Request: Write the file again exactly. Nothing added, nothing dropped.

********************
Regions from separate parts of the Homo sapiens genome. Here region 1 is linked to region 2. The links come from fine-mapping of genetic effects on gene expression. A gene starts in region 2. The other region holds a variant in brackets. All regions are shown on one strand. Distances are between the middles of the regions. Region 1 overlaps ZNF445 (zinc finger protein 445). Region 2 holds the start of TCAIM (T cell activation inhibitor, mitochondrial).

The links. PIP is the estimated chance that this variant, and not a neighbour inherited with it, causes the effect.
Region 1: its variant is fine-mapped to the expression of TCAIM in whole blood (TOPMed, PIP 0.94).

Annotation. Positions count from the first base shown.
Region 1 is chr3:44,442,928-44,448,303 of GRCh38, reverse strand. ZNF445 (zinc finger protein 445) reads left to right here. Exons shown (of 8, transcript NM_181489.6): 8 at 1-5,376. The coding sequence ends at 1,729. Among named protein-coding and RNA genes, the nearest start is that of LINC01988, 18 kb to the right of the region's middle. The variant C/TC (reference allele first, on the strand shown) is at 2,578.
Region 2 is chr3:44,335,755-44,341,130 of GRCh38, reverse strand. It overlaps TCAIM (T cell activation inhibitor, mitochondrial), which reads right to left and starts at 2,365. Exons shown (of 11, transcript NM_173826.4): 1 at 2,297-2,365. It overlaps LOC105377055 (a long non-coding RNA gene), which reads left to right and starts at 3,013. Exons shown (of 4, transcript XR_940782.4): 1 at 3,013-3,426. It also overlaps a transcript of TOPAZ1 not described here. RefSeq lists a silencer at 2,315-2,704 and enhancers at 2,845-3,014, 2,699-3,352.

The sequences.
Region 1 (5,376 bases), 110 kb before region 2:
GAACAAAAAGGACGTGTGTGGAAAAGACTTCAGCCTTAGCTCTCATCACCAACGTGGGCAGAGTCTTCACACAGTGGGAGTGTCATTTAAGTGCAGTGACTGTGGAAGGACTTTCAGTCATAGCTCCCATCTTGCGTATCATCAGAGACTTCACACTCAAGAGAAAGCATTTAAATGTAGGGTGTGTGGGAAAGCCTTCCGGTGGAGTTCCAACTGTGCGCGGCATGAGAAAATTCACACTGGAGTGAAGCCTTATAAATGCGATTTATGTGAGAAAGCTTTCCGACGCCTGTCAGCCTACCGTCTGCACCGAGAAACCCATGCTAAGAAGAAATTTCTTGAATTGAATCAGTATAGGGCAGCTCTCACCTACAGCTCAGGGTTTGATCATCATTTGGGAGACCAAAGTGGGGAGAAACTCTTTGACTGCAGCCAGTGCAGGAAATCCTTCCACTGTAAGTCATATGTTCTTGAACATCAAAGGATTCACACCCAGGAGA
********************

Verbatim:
Regions from separate parts of the Homo sapiens genome. Here region 1 is linked to region 2. The links come from fine-mapping of genetic effects on gene expression. A gene starts in region 2. The other region holds a variant in brackets. All regions are shown on one strand. Distances are between the middles of the regions. Region 1 overlaps ZNF445 (zinc finger protein 445). Region 2 holds the start of TCAIM (T cell activation inhibitor, mitochondrial).

The links. PIP is the estimated chance that this variant, and not a neighbour inherited with it, causes the effect.
Region 1: its variant is fine-mapped to the expression of TCAIM in whole blood (TOPMed, PIP 0.94).

Annotation. Positions count from the first base shown.
Region 1 is chr3:44,442,928-44,448,303 of GRCh38, reverse strand. ZNF445 (zinc finger protein 445) reads left to right here. Exons shown (of 8, transcript NM_181489.6): 8 at 1-5,376. The coding sequence ends at 1,729. Among named protein-coding and RNA genes, the nearest start is that of LINC01988, 18 kb to the right of the region's middle. The variant C/TC (reference allele first, on the strand shown) is at 2,578.
Region 2 is chr3:44,335,755-44,341,130 of GRCh38, reverse strand. It overlaps TCAIM (T cell activation inhibitor, mitochondrial), which reads right to left and starts at 2,365. Exons shown (of 11, transcript NM_173826.4): 1 at 2,297-2,365. It overlaps LOC105377055 (a long non-coding RNA gene), which reads left to right and starts at 3,013. Exons shown (of 4, transcript XR_940782.4): 1 at 3,013-3,426. It also overlaps a transcript of TOPAZ1 not described here. RefSeq lists a silencer at 2,315-2,704 and enhancers at 2,845-3,014, 2,699-3,352.

The sequences.
Region 1 (5,376 bases), 110 kb before region 2:
GAACAAAAAGGACGTGTGTGGAAAAGACTTCAGCCTTAGCTCTCATCACCAACGTGGGCAGAGTCTTCACACAGTGGGAGTGTCATTTAAGTGCAGTGACTGTGGAAGGACTTTCAGTCATAGCTCCCATCTTGCGTATCATCAGAGACTTCACACTCAAGAGAAAGCATTTAAATGTAGGGTGTGTGGGAAAGCCTTCCGGTGGAGTTCCAACTGTGCGCGGCATGAGAAAATTCACACTGGAGTGAAGCCTTATAAATGCGATTTATGTGAGAAAGCTTTCCGACGCCTGTCAGCCTACCGTCTGCACCGAGAAACCCATGCTAAGAAGAAATTTCTTGAATTGAATCAGTATAGGGCAGCTCTCACCTACAGCTCAGGGTTTGATCATCATTTGGGAGACCAAAGTGGGGAGAAACTCTTTGACTGCAGCCAGTGCAGGAAATCCTTCCACTGTAAGTCATATGTTCTTGAACATCAAAGGATTCACACCCAGGAGA